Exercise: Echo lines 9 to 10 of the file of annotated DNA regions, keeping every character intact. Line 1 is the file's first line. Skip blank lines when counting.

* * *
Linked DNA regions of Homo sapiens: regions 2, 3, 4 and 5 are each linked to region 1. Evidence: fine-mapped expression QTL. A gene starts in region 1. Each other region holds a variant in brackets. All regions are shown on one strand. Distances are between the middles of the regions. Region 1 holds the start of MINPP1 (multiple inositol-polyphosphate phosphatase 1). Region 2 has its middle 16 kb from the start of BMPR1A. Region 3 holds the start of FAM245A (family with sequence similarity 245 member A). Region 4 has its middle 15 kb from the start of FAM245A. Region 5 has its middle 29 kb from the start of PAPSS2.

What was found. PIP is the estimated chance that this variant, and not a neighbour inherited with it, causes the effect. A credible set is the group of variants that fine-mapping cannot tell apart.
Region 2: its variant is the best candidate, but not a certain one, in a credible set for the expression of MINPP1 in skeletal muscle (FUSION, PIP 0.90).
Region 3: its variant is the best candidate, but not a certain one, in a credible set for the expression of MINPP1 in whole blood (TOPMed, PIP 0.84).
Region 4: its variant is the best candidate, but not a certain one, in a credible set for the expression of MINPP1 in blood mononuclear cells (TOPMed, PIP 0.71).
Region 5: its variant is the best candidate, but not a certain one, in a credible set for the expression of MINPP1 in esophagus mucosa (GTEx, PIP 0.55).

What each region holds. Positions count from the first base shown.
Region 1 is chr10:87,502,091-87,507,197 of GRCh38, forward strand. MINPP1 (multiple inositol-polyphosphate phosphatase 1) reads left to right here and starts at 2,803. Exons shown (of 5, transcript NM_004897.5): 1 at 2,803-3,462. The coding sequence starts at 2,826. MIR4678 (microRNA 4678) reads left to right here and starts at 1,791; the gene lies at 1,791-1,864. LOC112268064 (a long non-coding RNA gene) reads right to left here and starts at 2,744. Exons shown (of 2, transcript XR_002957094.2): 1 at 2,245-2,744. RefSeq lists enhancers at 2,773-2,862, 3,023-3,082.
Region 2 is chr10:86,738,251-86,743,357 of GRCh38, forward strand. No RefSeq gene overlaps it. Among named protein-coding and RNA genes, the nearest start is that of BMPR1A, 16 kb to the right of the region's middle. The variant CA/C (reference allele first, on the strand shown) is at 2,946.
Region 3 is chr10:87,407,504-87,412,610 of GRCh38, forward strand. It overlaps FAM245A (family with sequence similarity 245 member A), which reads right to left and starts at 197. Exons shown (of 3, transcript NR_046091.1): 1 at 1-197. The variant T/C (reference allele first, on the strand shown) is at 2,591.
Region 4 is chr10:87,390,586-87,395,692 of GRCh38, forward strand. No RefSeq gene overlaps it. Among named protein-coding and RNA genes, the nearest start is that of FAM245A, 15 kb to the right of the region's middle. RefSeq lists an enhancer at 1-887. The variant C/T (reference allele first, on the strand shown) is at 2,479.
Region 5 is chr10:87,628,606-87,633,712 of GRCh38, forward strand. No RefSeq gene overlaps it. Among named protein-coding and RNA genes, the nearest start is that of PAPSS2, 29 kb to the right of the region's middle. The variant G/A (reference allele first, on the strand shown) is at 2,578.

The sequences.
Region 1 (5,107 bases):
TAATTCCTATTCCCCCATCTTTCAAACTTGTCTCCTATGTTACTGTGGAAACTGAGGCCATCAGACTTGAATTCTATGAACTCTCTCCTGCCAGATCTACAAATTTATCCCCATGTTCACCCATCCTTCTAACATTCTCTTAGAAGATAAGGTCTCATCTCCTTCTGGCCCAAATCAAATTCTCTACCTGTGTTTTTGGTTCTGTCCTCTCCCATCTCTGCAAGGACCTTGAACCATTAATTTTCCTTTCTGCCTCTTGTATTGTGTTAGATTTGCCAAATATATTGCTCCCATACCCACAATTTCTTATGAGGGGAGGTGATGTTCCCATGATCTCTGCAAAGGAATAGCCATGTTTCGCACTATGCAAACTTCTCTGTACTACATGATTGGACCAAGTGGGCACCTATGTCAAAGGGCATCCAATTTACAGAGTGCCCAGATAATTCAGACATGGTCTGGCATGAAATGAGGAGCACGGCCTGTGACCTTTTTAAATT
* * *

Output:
Region 2 is chr10:86,738,251-86,743,357 of GRCh38, forward strand. No RefSeq gene overlaps it. Among named protein-coding and RNA genes, the nearest start is that of BMPR1A, 16 kb to the right of the region's middle. The variant CA/C (reference allele first, on the strand shown) is at 2,946.
Region 3 is chr10:87,407,504-87,412,610 of GRCh38, forward strand. It overlaps FAM245A (family with sequence similarity 245 member A), which reads right to left and starts at 197. Exons shown (of 3, transcript NR_046091.1): 1 at 1-197. The variant T/C (reference allele first, on the strand shown) is at 2,591.